How to write an effective press release: a complete game developer’s guide

The release date of your game is coming up. Everything is ready. You send out the press release and…

Silence.

Nothing happens.

Know the feeling? Everyone does. Although the press release is one of the most important promotional tools, it is still often neglected by game developers.

The truth is, however, that writing one does not necessarily have to be hard or tiresome. Press releases are written based on a certain scheme. If you master it, you will be able to reach journalists more easily, increasing the chances of information about your game getting published.

Before you send out the press release…

It’s not just about the content of your press release — what’s equally important is how you write it. Here’s a couple basic rules you need to follow:

  • No spelling or punctuation errors

Always use language responsibly! Remember: you are addressing people who write for a living and consider the correct use of language extremely important. An absolute minimum is running your press release through a word processor and correcting all underlined words (some processors also catch basic punctuation errors). A text with errors in it will go straight to the trash!

  • Write in third person

Your task as a marketer is to make the journalist’s work as easy as possible. The amount of materials editors receive can be overwhelming, which is why it is common practice to publish entire press releases without editing them — a practice far from praiseworthy, but a practice nonetheless. Therefore, in order to make the editor’s task easier, write as if you were writing a press article yourself. Most importantly, never write “we developed X” or “our game X” — instead, write “Y developed X” and “X by Y”.

  • Unformatted text

Once again: make the journalist’s life easier! Don’t make them retype information from PDF files, don’t use HTML tags in the text (sic), don’t use italics, bolding or underlining. The editor’s going to format the text the way they want to anyway (if they want to at all). A practice that’s still widely used (and quite effective) is sending the press release as a formatted Word document and… a .txt file. The latter is free from any kind of formatting and therefore the easiest to publish with no additional work.

The core elements of a good press release

1. Headline

The headline and subheadline should briefly and concisely explain what the press release is about. This is not the place for flowery metaphors or understatements. The best headline is a simple one — the subheadline can expand upon it in a slightly more fancy way. An unwritten rule is that they should not exceed 18 words combined.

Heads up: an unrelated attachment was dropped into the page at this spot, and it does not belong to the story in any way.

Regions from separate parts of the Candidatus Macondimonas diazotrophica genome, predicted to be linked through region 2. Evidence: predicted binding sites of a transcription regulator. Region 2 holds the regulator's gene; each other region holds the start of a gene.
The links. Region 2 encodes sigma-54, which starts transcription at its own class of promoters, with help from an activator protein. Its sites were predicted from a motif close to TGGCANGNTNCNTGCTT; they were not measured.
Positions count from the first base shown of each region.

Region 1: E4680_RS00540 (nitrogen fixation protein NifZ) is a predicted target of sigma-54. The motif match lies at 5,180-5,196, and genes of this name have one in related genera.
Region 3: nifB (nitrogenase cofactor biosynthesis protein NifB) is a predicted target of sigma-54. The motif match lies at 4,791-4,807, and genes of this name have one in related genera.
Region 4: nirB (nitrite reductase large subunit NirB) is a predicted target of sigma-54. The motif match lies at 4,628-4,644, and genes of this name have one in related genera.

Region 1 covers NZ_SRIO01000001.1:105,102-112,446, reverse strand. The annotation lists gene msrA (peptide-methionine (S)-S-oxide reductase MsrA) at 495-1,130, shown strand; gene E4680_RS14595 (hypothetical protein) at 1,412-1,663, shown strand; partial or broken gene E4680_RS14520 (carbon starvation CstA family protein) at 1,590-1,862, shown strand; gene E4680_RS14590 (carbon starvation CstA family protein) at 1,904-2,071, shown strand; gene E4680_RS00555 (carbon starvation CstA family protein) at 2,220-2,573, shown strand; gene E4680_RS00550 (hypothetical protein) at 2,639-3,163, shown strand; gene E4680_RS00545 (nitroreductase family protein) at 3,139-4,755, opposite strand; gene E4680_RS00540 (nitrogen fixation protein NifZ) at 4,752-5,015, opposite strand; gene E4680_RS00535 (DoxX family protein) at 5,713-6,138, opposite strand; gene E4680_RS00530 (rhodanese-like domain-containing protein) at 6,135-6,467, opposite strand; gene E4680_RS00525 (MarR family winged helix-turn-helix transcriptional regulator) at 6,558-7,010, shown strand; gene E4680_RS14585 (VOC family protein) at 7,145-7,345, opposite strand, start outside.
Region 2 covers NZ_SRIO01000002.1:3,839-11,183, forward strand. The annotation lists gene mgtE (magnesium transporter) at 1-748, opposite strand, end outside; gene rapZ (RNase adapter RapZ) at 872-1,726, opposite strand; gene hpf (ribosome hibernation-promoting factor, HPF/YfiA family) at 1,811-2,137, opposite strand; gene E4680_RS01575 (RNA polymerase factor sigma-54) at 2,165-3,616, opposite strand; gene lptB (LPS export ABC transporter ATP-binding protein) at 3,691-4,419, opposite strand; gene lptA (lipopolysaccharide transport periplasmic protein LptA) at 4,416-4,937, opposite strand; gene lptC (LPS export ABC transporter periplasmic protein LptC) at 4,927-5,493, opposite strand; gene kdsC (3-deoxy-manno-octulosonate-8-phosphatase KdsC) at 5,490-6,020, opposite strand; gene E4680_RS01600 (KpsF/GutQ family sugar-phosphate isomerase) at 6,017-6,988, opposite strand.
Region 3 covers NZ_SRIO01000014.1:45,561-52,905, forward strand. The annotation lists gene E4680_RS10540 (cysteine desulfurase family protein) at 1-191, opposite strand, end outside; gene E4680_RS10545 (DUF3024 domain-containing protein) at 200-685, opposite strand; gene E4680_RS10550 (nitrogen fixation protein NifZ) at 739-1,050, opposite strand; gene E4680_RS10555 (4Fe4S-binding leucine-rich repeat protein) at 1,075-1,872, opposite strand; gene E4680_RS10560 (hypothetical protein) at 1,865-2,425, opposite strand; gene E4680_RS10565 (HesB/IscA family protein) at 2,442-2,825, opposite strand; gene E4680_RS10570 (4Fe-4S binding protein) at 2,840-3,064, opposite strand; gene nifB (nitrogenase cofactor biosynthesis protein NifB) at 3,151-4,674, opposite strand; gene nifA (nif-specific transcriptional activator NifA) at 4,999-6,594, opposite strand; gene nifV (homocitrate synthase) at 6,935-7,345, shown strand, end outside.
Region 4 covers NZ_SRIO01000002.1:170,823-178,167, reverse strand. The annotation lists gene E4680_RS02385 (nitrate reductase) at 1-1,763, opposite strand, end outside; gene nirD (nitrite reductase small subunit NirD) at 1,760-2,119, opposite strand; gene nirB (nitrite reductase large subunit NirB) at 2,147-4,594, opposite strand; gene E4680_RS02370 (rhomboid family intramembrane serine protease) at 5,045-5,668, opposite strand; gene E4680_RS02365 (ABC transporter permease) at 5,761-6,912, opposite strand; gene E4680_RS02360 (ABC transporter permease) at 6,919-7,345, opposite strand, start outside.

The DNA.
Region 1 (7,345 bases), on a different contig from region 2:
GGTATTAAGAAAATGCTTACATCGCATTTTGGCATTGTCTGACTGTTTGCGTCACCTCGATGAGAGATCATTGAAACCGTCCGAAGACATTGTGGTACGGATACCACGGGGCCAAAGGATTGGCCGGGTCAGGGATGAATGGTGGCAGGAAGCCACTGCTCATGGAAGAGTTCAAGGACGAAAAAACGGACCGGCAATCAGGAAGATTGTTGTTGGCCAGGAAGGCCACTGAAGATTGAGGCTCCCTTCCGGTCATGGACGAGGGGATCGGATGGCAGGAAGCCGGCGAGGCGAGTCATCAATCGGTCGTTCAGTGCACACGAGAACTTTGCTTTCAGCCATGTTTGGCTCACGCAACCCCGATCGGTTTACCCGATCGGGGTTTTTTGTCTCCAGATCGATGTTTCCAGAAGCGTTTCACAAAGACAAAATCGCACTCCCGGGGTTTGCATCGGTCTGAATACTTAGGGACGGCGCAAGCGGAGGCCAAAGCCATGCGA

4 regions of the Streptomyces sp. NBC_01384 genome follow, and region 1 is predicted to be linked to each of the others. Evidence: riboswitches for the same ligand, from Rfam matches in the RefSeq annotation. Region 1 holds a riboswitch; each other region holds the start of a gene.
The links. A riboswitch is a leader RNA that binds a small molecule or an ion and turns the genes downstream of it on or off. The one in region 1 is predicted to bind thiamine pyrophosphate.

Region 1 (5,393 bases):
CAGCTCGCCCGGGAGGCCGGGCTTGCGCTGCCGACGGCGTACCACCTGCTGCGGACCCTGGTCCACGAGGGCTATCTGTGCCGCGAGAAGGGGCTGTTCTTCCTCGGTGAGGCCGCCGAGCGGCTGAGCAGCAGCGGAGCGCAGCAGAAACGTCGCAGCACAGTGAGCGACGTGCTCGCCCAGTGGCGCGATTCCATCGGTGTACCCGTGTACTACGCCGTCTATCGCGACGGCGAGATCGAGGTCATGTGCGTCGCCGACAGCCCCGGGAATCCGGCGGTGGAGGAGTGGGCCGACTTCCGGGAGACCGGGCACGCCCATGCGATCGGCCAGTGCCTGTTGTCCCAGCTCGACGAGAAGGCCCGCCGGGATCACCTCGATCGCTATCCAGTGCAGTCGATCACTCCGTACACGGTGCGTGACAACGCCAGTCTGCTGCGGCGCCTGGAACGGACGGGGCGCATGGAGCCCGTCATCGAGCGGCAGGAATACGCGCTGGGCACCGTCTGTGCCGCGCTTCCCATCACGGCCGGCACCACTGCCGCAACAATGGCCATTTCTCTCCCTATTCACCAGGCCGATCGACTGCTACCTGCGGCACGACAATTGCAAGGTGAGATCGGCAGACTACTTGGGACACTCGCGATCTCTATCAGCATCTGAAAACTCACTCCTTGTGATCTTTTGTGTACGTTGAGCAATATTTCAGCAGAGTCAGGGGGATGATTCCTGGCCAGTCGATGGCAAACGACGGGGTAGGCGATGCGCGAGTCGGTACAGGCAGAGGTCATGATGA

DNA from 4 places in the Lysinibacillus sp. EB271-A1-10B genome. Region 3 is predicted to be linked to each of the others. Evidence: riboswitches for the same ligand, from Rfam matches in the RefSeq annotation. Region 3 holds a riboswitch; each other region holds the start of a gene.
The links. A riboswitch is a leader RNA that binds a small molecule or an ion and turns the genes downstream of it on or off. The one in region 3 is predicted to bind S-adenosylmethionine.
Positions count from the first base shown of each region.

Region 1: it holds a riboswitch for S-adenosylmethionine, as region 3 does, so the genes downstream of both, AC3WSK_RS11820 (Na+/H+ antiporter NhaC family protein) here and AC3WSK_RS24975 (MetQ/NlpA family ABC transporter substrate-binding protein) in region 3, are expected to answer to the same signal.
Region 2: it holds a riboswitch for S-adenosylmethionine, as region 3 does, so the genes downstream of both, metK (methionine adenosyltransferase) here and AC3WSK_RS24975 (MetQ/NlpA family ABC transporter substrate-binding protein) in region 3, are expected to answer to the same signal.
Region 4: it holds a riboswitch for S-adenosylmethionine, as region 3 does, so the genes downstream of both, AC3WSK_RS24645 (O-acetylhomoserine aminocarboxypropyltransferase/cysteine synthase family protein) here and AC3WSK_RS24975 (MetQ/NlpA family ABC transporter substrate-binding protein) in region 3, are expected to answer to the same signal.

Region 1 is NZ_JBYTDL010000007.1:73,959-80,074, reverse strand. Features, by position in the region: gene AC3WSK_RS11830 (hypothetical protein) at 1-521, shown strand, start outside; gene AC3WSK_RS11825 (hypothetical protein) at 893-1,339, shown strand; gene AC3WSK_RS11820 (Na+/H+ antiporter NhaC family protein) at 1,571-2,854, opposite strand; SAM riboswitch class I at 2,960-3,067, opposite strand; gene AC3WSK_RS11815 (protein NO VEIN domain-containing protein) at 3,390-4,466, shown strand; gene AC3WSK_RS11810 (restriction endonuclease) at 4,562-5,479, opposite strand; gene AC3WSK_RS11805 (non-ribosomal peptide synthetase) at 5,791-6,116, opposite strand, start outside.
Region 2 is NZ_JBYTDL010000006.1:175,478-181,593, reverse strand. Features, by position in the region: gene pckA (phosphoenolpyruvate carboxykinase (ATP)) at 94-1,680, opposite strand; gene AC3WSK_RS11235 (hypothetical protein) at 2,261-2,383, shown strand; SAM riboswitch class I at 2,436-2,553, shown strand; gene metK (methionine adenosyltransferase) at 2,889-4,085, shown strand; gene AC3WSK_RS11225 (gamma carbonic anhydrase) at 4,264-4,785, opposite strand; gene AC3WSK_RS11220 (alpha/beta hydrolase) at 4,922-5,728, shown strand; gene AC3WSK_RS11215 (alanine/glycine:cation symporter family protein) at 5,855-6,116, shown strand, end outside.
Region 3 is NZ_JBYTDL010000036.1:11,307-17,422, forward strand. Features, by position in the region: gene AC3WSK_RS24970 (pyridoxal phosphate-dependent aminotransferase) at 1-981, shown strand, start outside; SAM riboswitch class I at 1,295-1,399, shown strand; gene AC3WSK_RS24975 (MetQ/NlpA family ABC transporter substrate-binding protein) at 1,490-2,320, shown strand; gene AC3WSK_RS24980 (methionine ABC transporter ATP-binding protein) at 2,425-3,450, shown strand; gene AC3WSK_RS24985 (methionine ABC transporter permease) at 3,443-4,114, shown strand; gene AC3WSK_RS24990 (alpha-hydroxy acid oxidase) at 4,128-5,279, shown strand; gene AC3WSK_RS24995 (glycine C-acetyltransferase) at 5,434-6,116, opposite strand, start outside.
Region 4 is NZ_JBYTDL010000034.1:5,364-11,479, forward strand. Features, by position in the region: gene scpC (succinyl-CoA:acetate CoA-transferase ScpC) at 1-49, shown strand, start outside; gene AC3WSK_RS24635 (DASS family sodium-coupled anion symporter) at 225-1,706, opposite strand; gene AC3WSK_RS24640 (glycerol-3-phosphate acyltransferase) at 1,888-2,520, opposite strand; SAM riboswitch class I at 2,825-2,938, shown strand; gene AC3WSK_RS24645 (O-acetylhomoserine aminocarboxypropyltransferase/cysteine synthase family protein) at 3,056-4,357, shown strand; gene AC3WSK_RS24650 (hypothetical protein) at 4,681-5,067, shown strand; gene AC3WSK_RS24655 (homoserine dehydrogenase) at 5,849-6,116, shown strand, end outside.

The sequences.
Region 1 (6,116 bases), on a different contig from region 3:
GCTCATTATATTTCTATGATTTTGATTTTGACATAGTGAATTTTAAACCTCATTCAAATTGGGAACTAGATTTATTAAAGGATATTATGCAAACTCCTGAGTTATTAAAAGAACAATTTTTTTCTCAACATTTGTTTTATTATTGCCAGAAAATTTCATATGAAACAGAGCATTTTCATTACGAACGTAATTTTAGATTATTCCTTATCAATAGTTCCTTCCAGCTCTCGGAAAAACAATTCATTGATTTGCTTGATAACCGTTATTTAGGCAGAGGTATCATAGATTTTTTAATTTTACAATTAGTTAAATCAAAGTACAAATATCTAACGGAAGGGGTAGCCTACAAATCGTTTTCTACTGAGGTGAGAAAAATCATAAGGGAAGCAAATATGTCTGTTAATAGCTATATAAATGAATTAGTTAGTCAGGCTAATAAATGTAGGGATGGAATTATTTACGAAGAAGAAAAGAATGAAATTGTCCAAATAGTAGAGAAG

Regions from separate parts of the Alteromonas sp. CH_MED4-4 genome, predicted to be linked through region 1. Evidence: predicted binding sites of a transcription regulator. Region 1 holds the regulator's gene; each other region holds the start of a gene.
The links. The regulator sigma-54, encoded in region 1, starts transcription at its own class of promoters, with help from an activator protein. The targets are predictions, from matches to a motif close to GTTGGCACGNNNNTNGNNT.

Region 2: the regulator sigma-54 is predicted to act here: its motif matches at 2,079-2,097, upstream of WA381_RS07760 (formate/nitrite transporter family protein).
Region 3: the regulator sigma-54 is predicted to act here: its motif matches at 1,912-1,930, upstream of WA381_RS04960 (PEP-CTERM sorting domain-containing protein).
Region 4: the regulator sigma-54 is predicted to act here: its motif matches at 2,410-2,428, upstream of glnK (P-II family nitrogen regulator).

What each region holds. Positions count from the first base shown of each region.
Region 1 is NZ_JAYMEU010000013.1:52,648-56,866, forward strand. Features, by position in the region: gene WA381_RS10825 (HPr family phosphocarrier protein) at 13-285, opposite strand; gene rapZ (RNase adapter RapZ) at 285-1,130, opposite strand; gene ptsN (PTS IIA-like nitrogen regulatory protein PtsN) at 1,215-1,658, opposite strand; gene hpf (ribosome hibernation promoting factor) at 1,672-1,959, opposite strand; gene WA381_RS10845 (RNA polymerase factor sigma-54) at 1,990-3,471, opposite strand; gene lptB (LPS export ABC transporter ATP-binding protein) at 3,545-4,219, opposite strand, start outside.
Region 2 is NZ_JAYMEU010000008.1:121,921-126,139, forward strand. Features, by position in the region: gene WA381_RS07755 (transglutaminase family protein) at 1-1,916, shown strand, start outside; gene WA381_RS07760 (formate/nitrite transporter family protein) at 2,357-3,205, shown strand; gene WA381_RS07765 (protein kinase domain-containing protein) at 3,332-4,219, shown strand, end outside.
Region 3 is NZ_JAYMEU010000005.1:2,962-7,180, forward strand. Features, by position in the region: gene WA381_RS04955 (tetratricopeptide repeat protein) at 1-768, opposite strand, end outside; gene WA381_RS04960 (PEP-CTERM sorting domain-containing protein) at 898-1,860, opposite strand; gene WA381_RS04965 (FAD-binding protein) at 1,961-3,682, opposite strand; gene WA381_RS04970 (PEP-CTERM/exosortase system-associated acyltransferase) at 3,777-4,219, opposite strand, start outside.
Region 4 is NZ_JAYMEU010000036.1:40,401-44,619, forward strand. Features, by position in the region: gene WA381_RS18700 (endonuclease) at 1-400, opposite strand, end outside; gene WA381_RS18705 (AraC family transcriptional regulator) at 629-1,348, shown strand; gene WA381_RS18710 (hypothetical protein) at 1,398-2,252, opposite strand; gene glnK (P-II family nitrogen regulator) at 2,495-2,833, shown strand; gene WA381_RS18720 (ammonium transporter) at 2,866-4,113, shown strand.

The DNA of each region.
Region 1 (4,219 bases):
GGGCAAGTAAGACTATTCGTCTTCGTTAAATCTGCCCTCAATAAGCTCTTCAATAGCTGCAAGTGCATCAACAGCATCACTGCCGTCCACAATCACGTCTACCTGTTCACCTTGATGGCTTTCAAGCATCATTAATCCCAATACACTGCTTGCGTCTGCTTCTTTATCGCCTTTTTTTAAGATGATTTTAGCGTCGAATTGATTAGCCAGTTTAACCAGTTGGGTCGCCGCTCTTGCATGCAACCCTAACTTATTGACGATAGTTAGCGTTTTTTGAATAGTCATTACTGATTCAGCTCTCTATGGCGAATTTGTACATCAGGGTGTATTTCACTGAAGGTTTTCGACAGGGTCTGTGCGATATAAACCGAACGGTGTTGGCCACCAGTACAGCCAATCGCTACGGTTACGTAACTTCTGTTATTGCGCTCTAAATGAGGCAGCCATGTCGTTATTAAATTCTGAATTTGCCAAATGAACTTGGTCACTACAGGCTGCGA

Example:

  • Headline: “X announces Y
  • Subheadline: “Take on the role of an alien hunter in the latest mobile game

2. First paragraph (lead)

This is the most crucial element of your press release. Remember, most journalists (and readers) will stop reading after the first paragraph! In professional jargon, it is called the lead, as it summarises and leads the entire text. It absolutely needs to answer the following questions: what, who, where, when, why, and with what result? It should also engage the reader enough for them to keep reading. The lead is where you put all the most important information, which you will expand upon step by step in the remainder of the text.

Example:

“On 23 October, Poland-based Example Games will release Generic Game for the PlayStation 4. The unique combination of a puzzle platformer and an action game will throw players into a world of pirates and pandas.”

Should you include the city, date and year in a press release?

A press release written “by the book” begins with the place and date it was written, e.g. “Warsaw, 25 January”. If you want, you can include this element in the lead, though personally, I don’t think it’s necessary on the Internet. The choice is yours.

3. Description of the game

The most important part of your press release. If you’ve already prepared a description of your game for stores, you can condense it into one short paragraph. Remember the following: